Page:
I have a number of questions for my noble friend the Minister in this context. Are the proposed minimum standards to be employed exactly the same as the standards already in place for tests used by the NHS? If not, will he set out the differences? Will the proposed mandatory processes be clear and well publicised for manufacturers of molecular and antigen tests? In particular, I am interested in the process envisaged for PCR tests since it focuses on genetic material—RNA—and is new in the mainstream pharmaceutical market. In this context, is it envisaged to widen all testing on RNA-based vaccines and medications? This area of medicine impinges on major ethical issues in an area of science that is gathering pace and that many see to have advanced 10 years or more as a result of the substantial investment made in RNA-based vaccines and medicines during the Covid period.
I invite my noble friend to follow up on the intervention by the noble Lord, Lord Rooker, regarding addressing the problems with the accuracy of lateral flow tests. They are disturbing and have rocked public confidence, with 75% not meeting the performance and quality standards of the NHS tests. If we want public support for test and trace, the whole edifice of confidence collapses if there is no confidence in the accuracy of the market-based tests whose failure in turn blurs, and indeed damages, confidence in NHS tests.
Like other noble Lords, I think timing is important. It is difficult to read these regulations and believe them to be, as described, “rapid”. As I understand the position, existing tests will continue to be available in the UK market and will be required to submit their application only by 1 September. The validation process will then have to be completed by 31 October for them to remain on the market on 1 November. That means that potentially substandard products can continue to be supplied to the market for another three months or more before these regulations take effect. It is regrettable that this approach was not considered a year ago, or very early this year at least.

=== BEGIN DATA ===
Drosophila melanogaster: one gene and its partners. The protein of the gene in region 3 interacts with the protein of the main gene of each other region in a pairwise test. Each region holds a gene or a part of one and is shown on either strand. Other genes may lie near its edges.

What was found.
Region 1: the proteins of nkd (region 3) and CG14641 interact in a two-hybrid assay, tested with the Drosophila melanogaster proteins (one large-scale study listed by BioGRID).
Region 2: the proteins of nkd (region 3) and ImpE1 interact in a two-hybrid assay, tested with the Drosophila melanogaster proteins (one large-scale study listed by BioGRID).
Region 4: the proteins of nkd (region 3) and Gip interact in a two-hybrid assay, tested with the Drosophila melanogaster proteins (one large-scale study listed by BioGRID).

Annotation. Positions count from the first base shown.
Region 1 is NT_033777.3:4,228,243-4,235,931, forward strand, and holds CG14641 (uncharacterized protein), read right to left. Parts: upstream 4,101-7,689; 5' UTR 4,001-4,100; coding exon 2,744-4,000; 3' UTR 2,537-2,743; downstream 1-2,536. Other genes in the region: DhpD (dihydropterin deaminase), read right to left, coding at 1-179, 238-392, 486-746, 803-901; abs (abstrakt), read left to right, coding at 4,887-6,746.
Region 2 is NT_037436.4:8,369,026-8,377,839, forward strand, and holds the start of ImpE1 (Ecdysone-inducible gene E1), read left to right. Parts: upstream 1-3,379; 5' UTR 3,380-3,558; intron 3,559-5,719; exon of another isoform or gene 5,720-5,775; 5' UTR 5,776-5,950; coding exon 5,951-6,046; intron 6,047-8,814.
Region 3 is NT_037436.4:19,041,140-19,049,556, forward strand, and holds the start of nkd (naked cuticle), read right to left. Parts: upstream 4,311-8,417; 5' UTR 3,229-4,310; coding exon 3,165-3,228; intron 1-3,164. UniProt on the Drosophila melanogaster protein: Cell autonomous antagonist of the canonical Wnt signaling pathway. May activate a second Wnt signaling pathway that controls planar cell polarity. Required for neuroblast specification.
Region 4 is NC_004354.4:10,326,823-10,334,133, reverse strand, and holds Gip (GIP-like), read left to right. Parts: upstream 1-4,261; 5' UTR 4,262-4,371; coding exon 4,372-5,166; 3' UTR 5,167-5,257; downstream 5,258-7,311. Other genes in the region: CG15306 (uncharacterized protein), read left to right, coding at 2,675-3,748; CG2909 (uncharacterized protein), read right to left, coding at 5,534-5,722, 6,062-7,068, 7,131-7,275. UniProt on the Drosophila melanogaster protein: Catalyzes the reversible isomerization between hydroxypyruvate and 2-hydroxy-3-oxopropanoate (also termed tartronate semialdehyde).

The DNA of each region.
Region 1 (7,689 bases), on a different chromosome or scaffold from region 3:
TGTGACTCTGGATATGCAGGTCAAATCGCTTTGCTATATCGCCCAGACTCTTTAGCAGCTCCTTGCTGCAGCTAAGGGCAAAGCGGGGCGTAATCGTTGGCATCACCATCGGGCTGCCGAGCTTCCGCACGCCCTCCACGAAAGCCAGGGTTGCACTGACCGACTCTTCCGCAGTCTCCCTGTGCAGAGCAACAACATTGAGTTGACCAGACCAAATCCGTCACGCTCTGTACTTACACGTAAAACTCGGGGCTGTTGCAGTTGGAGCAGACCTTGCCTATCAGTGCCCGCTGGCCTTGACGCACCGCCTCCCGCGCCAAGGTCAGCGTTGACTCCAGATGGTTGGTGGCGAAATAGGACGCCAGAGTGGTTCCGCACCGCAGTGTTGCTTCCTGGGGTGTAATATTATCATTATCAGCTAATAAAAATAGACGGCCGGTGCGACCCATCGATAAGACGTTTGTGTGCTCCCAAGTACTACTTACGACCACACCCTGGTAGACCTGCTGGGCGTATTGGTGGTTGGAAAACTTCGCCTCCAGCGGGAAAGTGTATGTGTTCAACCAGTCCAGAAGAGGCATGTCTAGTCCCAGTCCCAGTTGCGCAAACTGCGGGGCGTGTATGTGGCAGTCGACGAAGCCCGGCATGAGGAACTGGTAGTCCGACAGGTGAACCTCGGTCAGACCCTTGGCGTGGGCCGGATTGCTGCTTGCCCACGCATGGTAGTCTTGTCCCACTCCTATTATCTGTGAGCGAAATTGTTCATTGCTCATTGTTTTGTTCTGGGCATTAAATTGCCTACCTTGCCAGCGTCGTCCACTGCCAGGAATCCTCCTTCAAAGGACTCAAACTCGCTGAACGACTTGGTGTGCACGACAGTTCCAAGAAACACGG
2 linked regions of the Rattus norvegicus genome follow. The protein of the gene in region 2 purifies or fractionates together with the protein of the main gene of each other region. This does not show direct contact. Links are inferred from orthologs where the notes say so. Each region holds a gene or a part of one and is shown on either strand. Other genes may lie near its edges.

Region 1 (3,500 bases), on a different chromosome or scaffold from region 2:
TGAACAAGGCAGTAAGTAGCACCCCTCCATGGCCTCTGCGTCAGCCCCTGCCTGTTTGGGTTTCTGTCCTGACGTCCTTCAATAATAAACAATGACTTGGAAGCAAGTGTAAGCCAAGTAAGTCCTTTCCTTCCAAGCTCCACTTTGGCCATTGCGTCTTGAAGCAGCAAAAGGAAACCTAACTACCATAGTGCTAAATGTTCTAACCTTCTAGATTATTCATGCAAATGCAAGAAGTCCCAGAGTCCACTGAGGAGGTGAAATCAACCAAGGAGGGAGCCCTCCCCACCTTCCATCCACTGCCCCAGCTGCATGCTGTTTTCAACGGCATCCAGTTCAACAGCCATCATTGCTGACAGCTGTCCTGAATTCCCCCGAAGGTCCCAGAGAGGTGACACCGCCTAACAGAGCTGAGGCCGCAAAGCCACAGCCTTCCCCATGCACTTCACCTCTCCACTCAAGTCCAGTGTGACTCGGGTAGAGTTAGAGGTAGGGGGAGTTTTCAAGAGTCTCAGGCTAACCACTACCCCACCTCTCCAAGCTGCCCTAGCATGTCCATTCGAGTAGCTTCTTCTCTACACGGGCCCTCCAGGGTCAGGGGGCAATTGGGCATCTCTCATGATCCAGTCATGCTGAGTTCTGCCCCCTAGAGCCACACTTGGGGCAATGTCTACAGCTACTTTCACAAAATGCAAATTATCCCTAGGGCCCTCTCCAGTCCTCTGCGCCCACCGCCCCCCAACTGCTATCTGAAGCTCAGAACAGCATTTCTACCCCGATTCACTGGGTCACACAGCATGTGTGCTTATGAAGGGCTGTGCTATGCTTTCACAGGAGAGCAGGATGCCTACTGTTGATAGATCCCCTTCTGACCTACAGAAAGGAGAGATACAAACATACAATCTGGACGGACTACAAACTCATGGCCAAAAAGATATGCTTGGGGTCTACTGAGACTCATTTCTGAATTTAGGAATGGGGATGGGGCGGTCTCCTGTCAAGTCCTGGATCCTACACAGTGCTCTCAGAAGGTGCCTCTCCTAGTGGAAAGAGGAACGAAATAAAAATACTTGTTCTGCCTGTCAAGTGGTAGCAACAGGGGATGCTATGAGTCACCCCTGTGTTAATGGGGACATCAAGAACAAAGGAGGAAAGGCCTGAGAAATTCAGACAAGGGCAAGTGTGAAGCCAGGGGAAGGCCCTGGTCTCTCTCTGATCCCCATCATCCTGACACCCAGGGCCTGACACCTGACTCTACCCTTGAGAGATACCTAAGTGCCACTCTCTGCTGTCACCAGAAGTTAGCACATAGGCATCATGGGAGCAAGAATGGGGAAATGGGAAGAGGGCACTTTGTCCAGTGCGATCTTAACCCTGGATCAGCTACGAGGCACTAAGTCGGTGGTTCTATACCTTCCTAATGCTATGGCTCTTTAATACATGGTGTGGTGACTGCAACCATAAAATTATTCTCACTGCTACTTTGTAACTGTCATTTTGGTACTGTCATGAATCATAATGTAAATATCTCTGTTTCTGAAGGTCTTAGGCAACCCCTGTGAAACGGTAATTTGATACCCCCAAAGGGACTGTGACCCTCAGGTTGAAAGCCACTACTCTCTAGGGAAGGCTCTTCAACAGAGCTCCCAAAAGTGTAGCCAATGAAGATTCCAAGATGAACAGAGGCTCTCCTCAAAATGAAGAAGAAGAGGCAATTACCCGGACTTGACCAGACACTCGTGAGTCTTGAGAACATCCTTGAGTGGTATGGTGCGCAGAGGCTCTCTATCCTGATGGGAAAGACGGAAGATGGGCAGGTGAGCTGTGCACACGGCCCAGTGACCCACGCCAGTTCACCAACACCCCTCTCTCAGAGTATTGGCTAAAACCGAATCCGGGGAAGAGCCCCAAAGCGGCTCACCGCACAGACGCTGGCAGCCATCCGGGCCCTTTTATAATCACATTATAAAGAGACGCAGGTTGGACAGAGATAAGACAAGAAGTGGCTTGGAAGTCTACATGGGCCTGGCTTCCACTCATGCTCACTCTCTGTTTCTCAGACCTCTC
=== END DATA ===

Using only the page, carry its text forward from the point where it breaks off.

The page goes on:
Can the Minister provide an update on the recruitment process required to put the DHSC validation team on a more suitable long-term footing? When do we anticipate that it will be completed? Is £6,200 sufficient to cover the proposed costs? How many applications do the Government expect as a result of these regulations?
In closing, I note that local authority trading standards are being asked to ensure that unapproved tests are removed from sale. From my experience of the Consumer Protection Act and the many hours of debate on subsequent consumer protection legislation—as applicable to, in my case, the secondary ticket market, which trading standards are being asked to oversee—I know that one of the consistent calls from all sides of the House is to increase resources to trading standards. Trading standards are constantly subject to a regular flow of additional responsibilities generated by legislative action taken in Parliament. Is it the Government’s intention to ensure that any additional resources for these purposes will be made immediately available to trading standards? If so, what do they estimate these to be?
My Lords, I am grateful to my noble friend the Minister for his introduction to these regulations. I agree with the noble Lord, Lord Rooker: my noble friend has acquired a rhetorical flourish or two today.
We can see the powers that we debated on the Medicines and Medical Devices Act coming into use already. The powers in Section 15 are being used for this purpose, but my noble friend will of course recall that Section 16 related to the criteria, including the effect that any regulations made would have on the life sciences industry in the UK. The Explanatory Memorandum argues persuasively that this validation process will increase the resilience of the supply chain and may even encourage domestic suppliers. It also refers to the discount available to SMEs, which is welcome. But paragraph 12.8 of the Explanatory Memorandum says that an impact assessment would be published in time for the parliamentary debate. I could not find one yesterday or today. Will my noble friend say where it is and whether it confirms that it is the Government’s clear view that the life sciences industry and SME interests are fully protected?